A Way of Seeing

Illustration by Mairi Hedderwick

Illustration by Mairi Hedderwick

16 October 2013
9:31 pm
Edinburgh

T. —

Again, I had things to write about. But you know that feeling when you’ve been punched in the stomach at the end of a book? Good lord. I’ve been reading Sea Change by Mairi Hedderwick at bedtime for the past month or so, and I just finished it tonight. It ends with a letter. This letter.

Karibu Guesthouse
Dar es Salaam
Tanzania
October 21st

Aye, Aye Crew,

Do you remember asking me why I didn’t take the two Belgian girls right up to the caravan door and give the parents a severe lecture on risking the lives of their daughters?

Well, I understood your amazement because that’s exactly what I would have done in the past. I would have verbally horse-whipped the parents for their negligence and felt fully justified.

I now see a different picture.

It’s like this. Those girls had a life threatening experience; they were involved in the misery and discomfort of it for long enough for it to have had a lasting effort. They believed they were going to die. They might well have done had we not been where we were and they visible at that precise moment when you saw them. The girls realised this of their own volition. They told me so in the dinghy. They were incredibly lucky. They knew it.

I believe these girls experienced something uniquely personal; what they learned is their property, not transferable. It was the right, therefore, of those two young people to inform their parents in their own way as to what took place. Or perhaps say nothing at all.

My involvement, beyond ensuring the girls were safe and no longer at any risk, might have upset or angered the parents and jeopardised the girls’ positions. They could well have suffered as a result of further intervention by me.

While returning them in the dinghy, after you had begun their restoration, I emphasised the need for them to build and maintain body heat, suggesting a long hot shower and that they would be wise to go to bed early or straight away if they felt like it. They understood this as a consequence of their hypothermic state.

It may sound strange when viewing the proceedings from the outside, but I have a belief which emerged clearly at that time. It said that the whole of our boat journey with all of its delays from day one because of floods, through the running dry of diesel, the grounding and its subsequent holdups, the change of mind under Connel Bridge, The Rock, the ‘careening’, unscheduled time spent in Loch Nevis, the stillness of Drumbuie as well as the extra time enjoyed at Kingairloch, even the lack of wind, all this held us back from arriving on the island at the wrong time. We were there with sleeping bags, a travelling rug and a down duvet and standing on the only spot in the island where we could have seen those girls at the exact moment they came into sight and saw us too.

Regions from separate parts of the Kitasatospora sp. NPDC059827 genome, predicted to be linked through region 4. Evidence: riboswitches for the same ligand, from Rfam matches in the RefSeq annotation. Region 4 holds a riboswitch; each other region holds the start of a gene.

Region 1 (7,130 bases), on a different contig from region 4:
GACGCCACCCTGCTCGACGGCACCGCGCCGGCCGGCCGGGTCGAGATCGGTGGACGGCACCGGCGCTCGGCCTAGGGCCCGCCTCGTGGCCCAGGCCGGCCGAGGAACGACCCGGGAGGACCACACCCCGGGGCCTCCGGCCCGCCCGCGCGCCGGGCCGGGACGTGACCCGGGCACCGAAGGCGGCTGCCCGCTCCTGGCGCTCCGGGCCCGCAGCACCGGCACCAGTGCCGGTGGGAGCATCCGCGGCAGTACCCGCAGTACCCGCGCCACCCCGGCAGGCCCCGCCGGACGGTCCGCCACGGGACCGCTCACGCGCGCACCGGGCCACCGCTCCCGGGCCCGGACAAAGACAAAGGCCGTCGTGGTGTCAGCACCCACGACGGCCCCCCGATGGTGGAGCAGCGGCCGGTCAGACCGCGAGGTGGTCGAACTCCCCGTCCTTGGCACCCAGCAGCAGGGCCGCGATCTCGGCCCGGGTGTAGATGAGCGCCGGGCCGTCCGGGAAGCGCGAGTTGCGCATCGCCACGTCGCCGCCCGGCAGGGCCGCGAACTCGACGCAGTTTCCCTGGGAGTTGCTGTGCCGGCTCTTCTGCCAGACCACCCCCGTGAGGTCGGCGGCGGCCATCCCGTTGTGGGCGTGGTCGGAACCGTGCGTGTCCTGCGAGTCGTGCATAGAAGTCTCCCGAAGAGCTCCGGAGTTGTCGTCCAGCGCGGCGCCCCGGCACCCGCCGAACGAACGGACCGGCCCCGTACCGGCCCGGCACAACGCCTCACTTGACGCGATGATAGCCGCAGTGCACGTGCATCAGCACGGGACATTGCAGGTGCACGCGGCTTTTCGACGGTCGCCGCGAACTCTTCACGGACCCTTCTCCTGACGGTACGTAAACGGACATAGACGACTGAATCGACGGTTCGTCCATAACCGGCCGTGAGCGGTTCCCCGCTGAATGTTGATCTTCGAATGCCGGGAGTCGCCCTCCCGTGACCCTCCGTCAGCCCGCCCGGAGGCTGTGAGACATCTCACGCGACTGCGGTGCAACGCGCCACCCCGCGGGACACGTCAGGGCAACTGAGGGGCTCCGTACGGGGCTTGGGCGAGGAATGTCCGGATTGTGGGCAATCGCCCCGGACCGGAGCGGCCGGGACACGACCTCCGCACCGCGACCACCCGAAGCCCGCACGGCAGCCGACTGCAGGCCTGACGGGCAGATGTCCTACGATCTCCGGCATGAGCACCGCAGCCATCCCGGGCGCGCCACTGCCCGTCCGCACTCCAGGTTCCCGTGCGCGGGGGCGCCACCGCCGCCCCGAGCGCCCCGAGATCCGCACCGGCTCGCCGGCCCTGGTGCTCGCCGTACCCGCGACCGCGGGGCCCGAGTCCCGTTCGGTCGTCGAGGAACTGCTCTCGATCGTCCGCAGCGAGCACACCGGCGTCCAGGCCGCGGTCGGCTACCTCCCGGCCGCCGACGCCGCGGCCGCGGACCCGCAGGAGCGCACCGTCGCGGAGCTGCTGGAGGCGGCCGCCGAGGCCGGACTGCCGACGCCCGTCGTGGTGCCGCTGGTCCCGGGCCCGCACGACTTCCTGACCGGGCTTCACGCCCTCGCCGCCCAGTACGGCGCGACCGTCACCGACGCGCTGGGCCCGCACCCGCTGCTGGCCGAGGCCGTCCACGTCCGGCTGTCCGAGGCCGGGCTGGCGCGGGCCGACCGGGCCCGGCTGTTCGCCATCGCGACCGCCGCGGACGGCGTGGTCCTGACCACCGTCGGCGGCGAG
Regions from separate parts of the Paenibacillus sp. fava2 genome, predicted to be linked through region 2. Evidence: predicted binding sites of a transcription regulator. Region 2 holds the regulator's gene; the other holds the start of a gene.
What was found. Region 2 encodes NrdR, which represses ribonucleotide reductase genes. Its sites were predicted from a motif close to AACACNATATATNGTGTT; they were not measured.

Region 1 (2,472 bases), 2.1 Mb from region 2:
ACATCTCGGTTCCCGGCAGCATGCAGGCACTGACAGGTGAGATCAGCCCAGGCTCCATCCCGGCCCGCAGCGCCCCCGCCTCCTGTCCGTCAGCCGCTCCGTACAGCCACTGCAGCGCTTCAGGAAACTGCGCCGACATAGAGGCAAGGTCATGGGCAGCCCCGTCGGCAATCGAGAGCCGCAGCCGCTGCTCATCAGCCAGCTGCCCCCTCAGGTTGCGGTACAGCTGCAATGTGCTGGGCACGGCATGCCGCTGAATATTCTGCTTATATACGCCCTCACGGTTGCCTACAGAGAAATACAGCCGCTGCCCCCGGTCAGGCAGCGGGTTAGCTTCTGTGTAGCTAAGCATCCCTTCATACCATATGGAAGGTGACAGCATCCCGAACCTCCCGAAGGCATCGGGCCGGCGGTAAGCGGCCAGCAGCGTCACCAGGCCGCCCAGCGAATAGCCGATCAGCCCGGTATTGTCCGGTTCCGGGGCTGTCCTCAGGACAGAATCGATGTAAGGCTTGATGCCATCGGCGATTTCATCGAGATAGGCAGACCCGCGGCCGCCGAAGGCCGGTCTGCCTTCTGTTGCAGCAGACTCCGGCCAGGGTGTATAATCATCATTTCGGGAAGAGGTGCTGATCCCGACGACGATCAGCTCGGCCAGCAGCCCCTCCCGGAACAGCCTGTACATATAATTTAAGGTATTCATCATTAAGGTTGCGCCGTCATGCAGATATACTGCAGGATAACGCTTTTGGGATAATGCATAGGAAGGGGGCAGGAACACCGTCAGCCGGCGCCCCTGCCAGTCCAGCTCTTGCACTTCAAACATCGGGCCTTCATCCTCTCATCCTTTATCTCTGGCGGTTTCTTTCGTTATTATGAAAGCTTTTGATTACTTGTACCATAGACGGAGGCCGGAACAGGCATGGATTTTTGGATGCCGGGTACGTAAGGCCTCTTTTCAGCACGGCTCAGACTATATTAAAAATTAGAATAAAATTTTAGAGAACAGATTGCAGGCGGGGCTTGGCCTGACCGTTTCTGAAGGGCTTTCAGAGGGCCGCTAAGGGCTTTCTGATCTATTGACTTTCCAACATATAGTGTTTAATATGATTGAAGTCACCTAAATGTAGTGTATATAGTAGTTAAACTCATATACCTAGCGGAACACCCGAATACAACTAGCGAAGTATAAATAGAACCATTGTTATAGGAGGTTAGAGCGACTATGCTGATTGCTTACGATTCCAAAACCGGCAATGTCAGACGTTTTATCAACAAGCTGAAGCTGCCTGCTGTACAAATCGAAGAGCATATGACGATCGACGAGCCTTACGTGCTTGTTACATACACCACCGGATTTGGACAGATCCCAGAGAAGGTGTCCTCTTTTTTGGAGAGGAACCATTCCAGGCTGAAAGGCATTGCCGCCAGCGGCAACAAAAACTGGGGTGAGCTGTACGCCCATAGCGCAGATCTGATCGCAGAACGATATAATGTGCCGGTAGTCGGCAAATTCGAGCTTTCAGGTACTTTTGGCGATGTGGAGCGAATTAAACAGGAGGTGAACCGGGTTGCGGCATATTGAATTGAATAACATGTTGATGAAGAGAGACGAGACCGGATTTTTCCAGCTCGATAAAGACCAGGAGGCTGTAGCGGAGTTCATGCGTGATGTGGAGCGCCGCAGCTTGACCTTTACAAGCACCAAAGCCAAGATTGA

Fate? Perhaps coincidence?

No, I think it’s a way of seeing. When you are confronted with some with something as stunning as this — how close those girls were to being dead — then your mind threads an explanation. The girls were finally safe, it never became a public drama, so they could deal with it in their individual ways.

Imagine the scenario when the press had got wind of it? Sure, our anonymity would have been interrupted, but imagine the possible abuse of privacy the girls might have suffered. Well, I think my intervention with the parents might well have generated something similar for the girls. So now, can you understand why I am content to be amazed at the experience we have shared?

Tanzania is an astounding country. The people have such an easy generosity of spirit. I haven’t got another boat yet or caught a coelacanth. Trains are fun in Tanzania, tho’.

You should come and experience it. We could journey to Congo to the place your father was born.

Yours over the yardarm,

The Captain.

*

What can you say after that? Except to hope our lives might have a similar purpose.

Goodnight,
M

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